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Filed Under: Haiti and Latin America
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Mumia Abu Jamal: Unsaid at Selma

March 11, 2015

Who can question whether President Barack Obama is a master when it comes to speeches? Such a quality literally put him on the map when he mesmerized a crowd at the 2004 Democratic National Convention. He did it again in the Selma, Alabama’s 50th anniversary at the Edmund Pettus Bridge. His central message: No one can doubt things are better since Selma. No one. His speech, delivered with quiet passion, was a master work. And yet … and yet.

Supervisor Avalos introduces resolution to review racial profiling and use of force by SFPD, upholds right to nonviolent protest

December 16, 2014

On Dec. 9, Supervisor John Avalos introduced a resolution to the Board of Supervisors to address racial profiling and the use of force by police officers, nationally and locally, as well as to uphold the right to nonviolent protest. Supervisors David Campos, Jane Kim, Malia Cohen and Eric Mar signed as cosponsors. A final vote on the resolution will be held on Tuesday, Dec. 16, and a large showing of support is vital to its passage.

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Filed Under: SF Bay Area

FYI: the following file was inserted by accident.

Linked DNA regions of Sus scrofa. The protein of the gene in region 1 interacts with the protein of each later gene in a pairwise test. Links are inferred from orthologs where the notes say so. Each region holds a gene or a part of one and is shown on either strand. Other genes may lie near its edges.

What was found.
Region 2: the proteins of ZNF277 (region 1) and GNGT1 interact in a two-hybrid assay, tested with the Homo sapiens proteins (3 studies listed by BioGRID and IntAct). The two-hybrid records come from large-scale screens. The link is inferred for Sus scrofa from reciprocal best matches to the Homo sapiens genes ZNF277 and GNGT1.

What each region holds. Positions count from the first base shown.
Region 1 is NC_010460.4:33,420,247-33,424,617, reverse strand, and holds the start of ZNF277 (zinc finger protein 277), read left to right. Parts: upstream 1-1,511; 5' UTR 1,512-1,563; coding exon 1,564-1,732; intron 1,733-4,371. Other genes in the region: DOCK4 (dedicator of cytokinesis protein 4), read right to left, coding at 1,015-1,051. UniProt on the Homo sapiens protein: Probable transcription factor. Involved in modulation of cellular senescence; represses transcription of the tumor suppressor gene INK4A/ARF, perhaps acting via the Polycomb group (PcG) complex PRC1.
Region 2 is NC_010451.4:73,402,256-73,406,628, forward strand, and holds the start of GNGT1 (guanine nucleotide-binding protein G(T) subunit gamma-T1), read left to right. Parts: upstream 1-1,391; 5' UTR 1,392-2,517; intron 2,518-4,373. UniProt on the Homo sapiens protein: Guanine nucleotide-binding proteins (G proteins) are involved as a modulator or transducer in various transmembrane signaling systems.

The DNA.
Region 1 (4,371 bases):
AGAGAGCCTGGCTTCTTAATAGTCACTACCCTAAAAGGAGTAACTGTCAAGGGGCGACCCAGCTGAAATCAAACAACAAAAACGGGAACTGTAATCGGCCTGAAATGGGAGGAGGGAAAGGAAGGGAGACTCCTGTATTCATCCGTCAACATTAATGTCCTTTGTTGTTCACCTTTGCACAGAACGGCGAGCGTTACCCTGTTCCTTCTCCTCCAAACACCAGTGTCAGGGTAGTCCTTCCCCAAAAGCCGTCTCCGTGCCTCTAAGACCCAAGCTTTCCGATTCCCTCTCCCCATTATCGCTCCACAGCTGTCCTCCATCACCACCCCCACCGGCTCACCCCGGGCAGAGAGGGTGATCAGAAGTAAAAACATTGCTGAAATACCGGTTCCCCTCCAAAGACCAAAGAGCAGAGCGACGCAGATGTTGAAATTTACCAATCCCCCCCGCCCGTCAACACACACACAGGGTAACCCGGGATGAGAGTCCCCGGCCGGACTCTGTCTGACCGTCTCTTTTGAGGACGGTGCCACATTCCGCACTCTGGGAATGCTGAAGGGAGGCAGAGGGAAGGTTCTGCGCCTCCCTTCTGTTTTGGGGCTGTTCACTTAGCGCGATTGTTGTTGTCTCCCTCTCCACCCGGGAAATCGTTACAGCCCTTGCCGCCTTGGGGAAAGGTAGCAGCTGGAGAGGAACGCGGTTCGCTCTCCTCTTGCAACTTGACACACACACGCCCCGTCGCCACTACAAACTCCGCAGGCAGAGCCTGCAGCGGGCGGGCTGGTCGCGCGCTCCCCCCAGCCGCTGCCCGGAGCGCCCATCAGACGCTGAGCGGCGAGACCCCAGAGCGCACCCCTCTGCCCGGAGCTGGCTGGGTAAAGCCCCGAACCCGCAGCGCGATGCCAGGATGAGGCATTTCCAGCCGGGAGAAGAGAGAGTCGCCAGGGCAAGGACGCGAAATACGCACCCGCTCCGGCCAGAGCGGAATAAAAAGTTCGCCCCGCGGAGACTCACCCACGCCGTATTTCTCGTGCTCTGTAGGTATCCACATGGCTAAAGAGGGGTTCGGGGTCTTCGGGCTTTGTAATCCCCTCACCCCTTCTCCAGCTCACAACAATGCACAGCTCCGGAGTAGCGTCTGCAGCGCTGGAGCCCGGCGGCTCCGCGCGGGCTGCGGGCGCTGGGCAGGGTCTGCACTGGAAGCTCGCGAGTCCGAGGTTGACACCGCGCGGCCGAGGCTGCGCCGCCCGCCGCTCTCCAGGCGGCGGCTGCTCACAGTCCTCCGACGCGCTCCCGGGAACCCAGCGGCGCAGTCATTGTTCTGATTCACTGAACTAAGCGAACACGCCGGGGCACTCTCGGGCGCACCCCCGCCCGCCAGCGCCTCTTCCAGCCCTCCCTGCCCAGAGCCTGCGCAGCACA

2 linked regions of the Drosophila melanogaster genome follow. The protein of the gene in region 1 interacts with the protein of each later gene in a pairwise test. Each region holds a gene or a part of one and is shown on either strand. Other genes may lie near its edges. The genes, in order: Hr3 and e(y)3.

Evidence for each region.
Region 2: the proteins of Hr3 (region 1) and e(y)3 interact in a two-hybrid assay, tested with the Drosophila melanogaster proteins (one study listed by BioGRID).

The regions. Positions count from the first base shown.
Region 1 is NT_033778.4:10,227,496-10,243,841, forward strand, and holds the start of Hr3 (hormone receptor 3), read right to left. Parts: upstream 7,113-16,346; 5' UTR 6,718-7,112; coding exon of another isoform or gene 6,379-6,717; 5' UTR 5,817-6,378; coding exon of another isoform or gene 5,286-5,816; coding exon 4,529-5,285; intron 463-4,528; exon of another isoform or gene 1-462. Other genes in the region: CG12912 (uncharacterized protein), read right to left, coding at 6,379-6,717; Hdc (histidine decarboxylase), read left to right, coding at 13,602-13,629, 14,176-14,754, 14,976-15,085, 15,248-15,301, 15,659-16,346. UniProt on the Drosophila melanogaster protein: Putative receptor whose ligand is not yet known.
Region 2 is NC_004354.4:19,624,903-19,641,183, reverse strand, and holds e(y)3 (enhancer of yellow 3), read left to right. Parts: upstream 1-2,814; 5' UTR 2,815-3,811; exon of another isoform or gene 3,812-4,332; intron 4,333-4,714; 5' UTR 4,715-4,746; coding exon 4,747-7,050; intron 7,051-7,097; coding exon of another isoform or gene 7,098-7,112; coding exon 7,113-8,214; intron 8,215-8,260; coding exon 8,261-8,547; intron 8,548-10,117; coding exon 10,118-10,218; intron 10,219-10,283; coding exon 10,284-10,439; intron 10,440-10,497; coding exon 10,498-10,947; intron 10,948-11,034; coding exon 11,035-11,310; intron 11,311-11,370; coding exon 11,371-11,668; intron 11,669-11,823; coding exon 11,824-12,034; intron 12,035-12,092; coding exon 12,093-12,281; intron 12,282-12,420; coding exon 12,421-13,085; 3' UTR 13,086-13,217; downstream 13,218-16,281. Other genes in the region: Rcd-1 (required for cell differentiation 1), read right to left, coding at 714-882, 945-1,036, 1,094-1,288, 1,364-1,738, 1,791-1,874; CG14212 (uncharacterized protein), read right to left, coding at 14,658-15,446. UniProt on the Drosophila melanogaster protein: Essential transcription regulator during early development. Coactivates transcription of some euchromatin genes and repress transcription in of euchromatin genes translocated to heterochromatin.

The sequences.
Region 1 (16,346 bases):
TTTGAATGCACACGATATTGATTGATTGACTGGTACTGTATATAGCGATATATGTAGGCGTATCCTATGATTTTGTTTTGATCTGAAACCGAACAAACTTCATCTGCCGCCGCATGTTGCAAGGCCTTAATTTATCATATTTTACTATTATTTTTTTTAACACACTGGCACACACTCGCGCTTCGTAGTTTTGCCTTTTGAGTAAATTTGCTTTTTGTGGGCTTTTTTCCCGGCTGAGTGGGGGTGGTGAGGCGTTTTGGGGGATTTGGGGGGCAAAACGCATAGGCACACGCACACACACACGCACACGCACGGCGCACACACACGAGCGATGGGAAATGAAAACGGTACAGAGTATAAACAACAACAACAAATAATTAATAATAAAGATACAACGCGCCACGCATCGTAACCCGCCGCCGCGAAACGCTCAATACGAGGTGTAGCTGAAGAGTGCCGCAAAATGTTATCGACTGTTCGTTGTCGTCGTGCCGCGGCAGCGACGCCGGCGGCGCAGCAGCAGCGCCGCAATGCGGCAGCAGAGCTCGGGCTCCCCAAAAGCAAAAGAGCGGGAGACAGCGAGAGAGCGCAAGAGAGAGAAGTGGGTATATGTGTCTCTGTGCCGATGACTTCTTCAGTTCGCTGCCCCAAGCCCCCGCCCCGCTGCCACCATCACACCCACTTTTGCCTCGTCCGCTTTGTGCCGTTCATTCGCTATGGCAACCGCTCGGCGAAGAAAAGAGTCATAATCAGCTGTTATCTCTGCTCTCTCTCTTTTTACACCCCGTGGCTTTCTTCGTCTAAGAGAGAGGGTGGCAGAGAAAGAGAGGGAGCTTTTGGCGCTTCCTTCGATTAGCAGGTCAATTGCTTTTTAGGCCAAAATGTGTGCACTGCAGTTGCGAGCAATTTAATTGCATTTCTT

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Will US policymakers review ‘Rwanda’s Untold Story’ before sending in the Marines?

October 27, 2014

“Rwanda’s Untold Story,” a controversial BBC documentary first aired in the U.K. on Oct. 1, undermines the rationale for military action against the FDLR fighters in the eastern Democratic Republic of the Congo’s North Kivu Provinces. The FDLR has been described as the militia that committed the Rwandan Genocide in 1994, but the documentary suggests that no one was more responsible than Rwanda’s President Paul Kagame himself.

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Filed Under: Africa and the World
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United States Ebola death raises questions about quality of care

October 11, 2014

There was a sense of shock and disbelief when news was released about the death of Thomas Eric Duncan on Oct. 8 at the Texas Health Presbyterian Hospital in Dallas. The Liberian-born 42-year-old was the first reported case of the Ebola Virus Disease (EVD) which emerged in the U.S. and resulted in death. Reports during the week of Oct. 6 mentioned that Duncan’s medical condition was worsening and that he was “fighting for his life.”

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Filed Under: Africa and the World
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Thousands attend funeral of Michael Brown

August 26, 2014

Slain 18-year-old Ferguson, Missouri, resident Michael Brown was laid to rest on Aug. 25. The funeral was a local and national event with thousands in attendance. Brown was killed by a white police officer, Darren Wilson, on Aug. 9 while he walked through the streets of his neighborhood. His brutal death from six gunshot wounds fired at close range sparked immediate mass demonstrations in Ferguson that have continued for over two weeks.